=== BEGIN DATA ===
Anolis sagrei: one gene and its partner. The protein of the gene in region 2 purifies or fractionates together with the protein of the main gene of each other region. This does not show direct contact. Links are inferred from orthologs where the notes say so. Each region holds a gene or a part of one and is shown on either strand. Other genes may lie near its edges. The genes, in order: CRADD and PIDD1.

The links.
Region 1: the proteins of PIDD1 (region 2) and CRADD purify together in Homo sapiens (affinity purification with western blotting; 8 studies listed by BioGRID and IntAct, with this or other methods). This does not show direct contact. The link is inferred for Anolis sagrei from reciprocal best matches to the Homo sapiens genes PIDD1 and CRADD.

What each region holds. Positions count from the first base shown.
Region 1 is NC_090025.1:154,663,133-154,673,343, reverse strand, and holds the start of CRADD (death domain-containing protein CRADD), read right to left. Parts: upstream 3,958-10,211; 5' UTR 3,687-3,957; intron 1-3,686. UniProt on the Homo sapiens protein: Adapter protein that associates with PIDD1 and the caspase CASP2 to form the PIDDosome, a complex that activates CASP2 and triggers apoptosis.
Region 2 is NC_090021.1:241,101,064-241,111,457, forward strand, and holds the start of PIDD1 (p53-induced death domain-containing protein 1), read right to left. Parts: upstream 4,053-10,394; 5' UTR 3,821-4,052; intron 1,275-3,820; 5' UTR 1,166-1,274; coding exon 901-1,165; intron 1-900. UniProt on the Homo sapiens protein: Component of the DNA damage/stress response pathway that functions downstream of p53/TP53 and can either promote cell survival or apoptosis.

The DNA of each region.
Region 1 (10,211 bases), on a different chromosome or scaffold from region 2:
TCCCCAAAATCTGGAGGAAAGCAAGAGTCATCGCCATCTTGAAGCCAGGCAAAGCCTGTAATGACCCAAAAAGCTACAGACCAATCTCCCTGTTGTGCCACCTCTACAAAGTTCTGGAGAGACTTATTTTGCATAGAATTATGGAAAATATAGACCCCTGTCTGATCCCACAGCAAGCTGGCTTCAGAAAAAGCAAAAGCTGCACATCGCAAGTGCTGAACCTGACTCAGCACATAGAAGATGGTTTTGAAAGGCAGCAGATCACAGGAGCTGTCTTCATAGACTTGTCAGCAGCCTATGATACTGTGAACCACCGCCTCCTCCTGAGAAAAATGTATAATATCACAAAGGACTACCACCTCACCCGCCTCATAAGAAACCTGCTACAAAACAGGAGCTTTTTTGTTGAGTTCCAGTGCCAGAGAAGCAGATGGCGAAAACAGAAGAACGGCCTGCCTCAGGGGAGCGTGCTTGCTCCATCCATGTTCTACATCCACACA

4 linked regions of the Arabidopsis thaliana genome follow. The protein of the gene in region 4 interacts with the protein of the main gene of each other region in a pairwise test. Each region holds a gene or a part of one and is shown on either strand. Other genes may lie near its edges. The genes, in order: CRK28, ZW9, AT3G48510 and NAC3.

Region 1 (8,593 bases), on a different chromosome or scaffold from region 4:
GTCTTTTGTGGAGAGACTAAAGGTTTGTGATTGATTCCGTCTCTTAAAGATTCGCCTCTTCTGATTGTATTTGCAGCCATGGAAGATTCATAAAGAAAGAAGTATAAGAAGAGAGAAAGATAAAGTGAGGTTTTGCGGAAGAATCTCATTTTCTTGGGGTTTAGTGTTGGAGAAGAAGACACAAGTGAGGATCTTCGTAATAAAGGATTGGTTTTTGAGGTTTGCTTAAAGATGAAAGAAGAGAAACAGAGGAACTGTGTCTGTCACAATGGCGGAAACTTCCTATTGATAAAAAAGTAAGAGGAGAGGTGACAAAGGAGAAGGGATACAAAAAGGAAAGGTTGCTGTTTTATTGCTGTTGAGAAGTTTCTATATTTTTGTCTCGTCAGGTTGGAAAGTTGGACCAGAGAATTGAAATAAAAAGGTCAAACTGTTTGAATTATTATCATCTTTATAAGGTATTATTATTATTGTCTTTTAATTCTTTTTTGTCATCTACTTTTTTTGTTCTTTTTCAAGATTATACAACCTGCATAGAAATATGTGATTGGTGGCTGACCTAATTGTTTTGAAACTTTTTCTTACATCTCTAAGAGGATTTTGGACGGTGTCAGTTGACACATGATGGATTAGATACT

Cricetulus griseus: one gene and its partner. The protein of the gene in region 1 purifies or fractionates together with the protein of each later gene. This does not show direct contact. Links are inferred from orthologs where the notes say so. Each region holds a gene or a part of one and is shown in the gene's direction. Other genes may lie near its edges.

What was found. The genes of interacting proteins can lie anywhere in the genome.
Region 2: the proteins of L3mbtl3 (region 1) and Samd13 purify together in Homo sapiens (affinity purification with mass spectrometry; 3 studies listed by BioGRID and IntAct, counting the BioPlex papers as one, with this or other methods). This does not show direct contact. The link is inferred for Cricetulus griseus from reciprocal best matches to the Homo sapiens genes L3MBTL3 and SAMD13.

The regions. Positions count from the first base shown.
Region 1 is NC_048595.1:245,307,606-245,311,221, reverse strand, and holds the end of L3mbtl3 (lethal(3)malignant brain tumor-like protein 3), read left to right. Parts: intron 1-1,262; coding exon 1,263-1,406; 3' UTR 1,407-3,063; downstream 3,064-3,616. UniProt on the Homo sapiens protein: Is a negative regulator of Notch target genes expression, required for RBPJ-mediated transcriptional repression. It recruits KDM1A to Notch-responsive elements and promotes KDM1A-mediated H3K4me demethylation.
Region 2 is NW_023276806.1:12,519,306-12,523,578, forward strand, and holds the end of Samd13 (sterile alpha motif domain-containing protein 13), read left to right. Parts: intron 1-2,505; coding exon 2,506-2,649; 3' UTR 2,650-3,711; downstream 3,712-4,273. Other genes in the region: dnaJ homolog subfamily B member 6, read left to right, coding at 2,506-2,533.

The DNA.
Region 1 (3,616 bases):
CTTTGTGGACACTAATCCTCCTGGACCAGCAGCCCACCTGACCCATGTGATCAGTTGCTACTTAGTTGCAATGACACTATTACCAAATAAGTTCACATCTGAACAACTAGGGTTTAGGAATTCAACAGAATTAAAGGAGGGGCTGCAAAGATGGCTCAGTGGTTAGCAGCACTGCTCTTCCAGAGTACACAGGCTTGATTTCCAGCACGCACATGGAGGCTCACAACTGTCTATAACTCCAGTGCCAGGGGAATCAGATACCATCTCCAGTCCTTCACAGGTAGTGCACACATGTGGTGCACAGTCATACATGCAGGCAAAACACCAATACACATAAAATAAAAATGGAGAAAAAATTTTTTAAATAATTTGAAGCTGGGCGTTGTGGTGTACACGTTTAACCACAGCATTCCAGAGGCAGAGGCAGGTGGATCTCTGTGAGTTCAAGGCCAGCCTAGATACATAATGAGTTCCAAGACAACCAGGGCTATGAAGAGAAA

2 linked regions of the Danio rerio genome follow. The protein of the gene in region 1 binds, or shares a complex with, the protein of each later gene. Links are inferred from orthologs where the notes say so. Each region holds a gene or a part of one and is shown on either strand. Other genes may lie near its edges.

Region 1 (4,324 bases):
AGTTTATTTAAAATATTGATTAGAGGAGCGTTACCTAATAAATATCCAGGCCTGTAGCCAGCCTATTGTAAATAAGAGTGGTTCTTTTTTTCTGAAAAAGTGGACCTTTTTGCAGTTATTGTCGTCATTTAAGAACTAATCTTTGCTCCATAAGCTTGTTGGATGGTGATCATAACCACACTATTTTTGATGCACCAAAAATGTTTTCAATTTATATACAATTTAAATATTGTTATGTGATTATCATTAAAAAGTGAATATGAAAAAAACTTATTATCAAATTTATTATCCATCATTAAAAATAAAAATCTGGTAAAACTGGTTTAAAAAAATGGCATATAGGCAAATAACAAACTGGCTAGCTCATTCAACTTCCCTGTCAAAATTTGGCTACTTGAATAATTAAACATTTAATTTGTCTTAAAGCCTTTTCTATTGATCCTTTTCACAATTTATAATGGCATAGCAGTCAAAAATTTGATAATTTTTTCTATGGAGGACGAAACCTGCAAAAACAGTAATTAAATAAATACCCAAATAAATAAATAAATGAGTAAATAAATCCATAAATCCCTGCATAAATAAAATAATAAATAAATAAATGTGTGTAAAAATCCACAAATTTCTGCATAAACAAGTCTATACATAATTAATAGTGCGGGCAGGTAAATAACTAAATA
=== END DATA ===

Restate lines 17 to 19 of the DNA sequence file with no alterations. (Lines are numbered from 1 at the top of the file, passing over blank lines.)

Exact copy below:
Region 1 is NC_048595.1:245,307,606-245,311,221, reverse strand, and holds the end of L3mbtl3 (lethal(3)malignant brain tumor-like protein 3), read left to right. Parts: intron 1-1,262; coding exon 1,263-1,406; 3' UTR 1,407-3,063; downstream 3,064-3,616. UniProt on the Homo sapiens protein: Is a negative regulator of Notch target genes expression, required for RBPJ-mediated transcriptional repression. It recruits KDM1A to Notch-responsive elements and promotes KDM1A-mediated H3K4me demethylation.
Region 2 is NW_023276806.1:12,519,306-12,523,578, forward strand, and holds the end of Samd13 (sterile alpha motif domain-containing protein 13), read left to right. Parts: intron 1-2,505; coding exon 2,506-2,649; 3' UTR 2,650-3,711; downstream 3,712-4,273. Other genes in the region: dnaJ homolog subfamily B member 6, read left to right, coding at 2,506-2,533.

The DNA.